The most common way this is reproduced would be laying on the back, and lowering a straight leg back down to the ground.
Generally, the “snapping” sound is connective tissue that is taught around the greater trochanter (see picture below) and when changing positions, the tissue snaps around the bony prominence like a rubber band.
“External snapping hip syndrome most commonly is caused by the iliotibial band snapping over the greater trochanter of the femoral head during movements such as flexion, extension, and external or internal rotation”. (reference below)
This can be a result of poor hip positioning the predisposes the tissues to behave in the above stated manner.
One simple solution may be to learn how to improve your pelvic tilt.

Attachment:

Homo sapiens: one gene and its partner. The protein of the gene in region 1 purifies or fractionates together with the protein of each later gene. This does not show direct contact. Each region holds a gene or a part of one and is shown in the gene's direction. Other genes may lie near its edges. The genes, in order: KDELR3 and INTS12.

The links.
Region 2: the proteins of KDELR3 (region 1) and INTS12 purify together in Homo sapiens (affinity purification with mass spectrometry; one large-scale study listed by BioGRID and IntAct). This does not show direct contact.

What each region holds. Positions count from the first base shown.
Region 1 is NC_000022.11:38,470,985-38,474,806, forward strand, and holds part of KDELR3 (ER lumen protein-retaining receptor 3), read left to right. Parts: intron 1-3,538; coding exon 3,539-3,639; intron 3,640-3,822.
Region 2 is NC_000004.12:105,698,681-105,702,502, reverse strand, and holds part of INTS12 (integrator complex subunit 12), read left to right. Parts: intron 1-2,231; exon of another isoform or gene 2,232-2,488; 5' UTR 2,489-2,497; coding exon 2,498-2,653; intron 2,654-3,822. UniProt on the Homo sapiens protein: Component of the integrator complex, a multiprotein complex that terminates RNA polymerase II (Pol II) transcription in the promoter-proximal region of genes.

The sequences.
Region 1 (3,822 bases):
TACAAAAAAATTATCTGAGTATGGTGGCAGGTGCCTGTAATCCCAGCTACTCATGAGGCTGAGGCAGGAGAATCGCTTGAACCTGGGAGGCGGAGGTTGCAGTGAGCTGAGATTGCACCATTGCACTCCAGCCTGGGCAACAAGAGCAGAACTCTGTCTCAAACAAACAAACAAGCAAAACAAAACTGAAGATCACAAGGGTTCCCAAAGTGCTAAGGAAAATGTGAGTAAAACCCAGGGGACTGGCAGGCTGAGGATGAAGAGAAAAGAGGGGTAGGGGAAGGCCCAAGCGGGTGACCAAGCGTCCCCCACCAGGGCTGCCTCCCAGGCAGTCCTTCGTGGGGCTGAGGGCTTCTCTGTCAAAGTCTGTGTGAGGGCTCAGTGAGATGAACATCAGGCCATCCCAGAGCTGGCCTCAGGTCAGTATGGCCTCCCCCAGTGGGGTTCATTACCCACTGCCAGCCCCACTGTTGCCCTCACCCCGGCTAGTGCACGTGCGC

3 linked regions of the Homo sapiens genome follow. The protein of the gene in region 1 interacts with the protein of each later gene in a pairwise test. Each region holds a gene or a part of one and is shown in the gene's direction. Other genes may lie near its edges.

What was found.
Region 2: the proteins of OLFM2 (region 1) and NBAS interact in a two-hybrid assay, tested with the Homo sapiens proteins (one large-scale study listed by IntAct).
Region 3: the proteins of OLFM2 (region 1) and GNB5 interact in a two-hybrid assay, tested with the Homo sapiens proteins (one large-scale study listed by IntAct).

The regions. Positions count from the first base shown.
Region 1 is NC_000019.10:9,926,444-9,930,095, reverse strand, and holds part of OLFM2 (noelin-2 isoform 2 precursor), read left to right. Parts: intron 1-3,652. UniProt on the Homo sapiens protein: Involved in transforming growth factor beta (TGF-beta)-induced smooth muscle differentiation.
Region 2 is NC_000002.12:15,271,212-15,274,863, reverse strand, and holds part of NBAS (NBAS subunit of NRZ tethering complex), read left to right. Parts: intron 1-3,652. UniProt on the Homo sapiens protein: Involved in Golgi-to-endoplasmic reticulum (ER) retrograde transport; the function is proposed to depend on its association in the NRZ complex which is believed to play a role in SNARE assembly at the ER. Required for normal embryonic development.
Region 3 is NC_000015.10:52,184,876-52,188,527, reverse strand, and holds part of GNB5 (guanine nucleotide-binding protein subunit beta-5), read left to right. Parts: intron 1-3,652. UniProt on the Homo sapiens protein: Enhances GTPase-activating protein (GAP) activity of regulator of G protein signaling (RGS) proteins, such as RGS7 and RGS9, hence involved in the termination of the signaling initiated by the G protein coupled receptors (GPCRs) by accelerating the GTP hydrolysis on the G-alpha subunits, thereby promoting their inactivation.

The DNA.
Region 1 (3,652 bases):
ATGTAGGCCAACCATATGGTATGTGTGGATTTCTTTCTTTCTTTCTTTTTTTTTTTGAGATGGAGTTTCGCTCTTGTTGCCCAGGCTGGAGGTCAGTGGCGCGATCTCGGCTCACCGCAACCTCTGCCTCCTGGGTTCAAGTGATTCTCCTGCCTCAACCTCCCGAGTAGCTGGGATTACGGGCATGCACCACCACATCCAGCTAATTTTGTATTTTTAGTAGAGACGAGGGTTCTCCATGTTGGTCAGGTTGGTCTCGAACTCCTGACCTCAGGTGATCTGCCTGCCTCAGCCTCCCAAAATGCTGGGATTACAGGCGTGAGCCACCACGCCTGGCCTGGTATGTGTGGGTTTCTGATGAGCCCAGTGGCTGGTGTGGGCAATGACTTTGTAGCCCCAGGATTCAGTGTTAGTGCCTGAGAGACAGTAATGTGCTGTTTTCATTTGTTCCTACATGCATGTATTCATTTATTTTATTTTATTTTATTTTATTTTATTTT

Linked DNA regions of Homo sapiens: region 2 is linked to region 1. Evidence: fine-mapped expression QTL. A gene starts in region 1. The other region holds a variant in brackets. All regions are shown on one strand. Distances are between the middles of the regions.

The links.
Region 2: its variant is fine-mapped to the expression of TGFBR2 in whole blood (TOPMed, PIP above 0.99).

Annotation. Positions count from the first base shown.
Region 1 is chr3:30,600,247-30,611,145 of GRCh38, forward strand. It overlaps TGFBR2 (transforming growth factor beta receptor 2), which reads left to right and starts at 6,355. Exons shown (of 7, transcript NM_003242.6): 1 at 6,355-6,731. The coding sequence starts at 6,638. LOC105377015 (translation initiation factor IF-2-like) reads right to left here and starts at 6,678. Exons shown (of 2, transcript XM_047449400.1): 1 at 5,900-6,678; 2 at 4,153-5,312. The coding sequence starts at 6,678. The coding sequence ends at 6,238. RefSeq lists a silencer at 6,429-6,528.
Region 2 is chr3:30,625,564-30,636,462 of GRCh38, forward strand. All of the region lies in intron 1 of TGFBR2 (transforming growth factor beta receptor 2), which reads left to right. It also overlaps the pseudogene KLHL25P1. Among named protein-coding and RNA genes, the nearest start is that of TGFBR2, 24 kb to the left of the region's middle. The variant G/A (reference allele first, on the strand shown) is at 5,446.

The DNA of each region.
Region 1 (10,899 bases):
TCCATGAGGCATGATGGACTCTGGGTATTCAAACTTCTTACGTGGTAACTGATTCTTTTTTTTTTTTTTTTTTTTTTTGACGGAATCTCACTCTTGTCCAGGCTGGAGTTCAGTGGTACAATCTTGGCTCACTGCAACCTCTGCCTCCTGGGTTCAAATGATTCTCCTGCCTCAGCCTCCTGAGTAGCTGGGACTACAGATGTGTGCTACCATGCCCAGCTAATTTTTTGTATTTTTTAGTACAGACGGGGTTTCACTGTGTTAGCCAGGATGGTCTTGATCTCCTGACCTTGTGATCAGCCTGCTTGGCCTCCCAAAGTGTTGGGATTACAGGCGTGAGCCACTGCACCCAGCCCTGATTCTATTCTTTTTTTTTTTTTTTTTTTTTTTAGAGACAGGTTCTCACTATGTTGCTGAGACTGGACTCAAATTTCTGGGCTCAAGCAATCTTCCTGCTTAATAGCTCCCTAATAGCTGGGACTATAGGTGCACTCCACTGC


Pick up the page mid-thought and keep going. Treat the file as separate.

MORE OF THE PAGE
This is simple, but not always necessarily easy.
Here’s how we teach it
Changing the orientation of the pelvis can change the behavior of how muscles move and their leverage points so the “snapping” can be reduced.
A painless snap is fairly common, but what if it’s painful?
Seeking the advice of a qualified medical professional would be in your best interest.
Schedule a Free Discovery Call with a PT, and we can guide you through options and see if you are appropriate for treatments.
(Calls are limited to only 5 per week, so act fast!)
Musick SR, Varacallo M. Snapping Hip Syndrome. [Updated 2021 May 29]. In: StatPearls [Internet]. Treasure Island (FL): StatPearls Publishing; 2021 Jan-. Available from: https://www.ncbi.nlm.nih.gov/books/NBK448200/
Dr. Peter Dionisopoulos is the owner and founder of Dynamic Performance & Rehab. He has worked with many high-level athletes and military personnel, but his true passion is to help active adults maintain their lifestyle by providing information and potential solutions to their aches and pains so they can continue with the activities they love.